The state of Texas has a mandatory thirty day waiting period after a divorce is granted before the parties may marry a new person. The reason for the mandatory waiting period is that the judge and court that issued your final decree of divorce retains plenary power for thirty days after the divorce is final. This is in case a party files an appeal or a motion for a new trial, which they have thirty days to do after a divorce is finalized. Once the thirty days has expired and the divorce has not been contested, then it is safe for the parties involved to remarry. An exception to this rule is if you desire to remarry the person you just divorced, you are not required to wait thirty days.
There is no clear cut answer to this question. A judge must look at the best interests of a child when making a child custody determination. The existence of adultery may affect a judge’s decision regarding child custody but absent a strong case the adultery has had a negative impact on the child, it will likely have little impact. It is up to the individual judge to examine the facts and circumstances of an alleged affair to decide if it will have any impact on child custody.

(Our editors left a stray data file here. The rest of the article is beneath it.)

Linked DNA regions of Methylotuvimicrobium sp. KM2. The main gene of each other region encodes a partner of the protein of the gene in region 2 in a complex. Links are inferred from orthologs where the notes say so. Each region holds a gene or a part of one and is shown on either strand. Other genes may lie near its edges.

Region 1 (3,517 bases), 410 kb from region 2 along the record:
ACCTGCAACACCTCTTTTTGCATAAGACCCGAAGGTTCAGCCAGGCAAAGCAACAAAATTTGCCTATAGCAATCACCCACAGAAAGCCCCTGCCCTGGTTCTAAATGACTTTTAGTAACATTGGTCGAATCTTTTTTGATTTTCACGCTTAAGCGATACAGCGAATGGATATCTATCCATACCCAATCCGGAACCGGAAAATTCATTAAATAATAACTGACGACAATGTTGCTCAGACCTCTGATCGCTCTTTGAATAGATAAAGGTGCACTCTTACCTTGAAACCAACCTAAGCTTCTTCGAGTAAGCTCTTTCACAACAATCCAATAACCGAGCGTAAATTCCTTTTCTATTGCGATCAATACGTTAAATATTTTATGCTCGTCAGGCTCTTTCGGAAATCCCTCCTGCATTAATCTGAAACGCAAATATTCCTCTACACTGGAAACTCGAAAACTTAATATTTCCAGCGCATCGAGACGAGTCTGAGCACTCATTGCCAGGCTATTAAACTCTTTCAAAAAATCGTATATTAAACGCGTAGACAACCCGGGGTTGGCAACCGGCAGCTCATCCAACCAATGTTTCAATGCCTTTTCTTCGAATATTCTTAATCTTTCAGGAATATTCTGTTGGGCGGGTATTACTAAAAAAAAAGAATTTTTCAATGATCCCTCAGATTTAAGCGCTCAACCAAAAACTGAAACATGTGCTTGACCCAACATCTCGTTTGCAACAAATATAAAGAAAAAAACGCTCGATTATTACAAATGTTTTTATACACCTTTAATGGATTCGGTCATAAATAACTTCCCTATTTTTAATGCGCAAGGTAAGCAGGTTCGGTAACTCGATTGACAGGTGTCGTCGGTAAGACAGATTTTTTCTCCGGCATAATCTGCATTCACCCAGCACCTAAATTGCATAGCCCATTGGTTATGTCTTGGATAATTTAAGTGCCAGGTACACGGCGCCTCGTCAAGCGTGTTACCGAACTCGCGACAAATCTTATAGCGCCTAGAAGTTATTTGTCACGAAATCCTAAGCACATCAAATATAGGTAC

Judges are more willing to consider the existence of adultery when one of the parents has engaged in the affair in front of the children. A divorce can be a difficult and confusing time for children. A parent who blatantly conducts an affair in the presence of the child is showing very poor judgment, which the judge could take into consideration when awarding custody.
A related issue to adultery is introducing your child to new romantic partners during the pendency of your divorce. While you may have begun divorce proceedings and are separated from your spouse, it can be very confusing for a child, no matter their age, to be introduced to a new boyfriend or girlfriend.
Having a new romantic partner living with the child is frowned upon by almost all family law judges. Some judges are so very much against the idea of prematurely introducing new romantic partners to children that if such an event occurs during the pendency of your divorce they may make a custody determination based on the fact you were so apathetic in considering the best interest of your children.
Judges can circumvent new romantic partners being around the children by including morals clauses in temporary orders. Such a clause states that no unrelated members of the opposite sex may be in the home with the children during specific hours of the night.
If going through a divorce, it’s best to wait until the custody arrangement has been determined and the divorced finalized before introducing a new romantic partner into the children’s life; both for the good of your children and your pending divorce suit.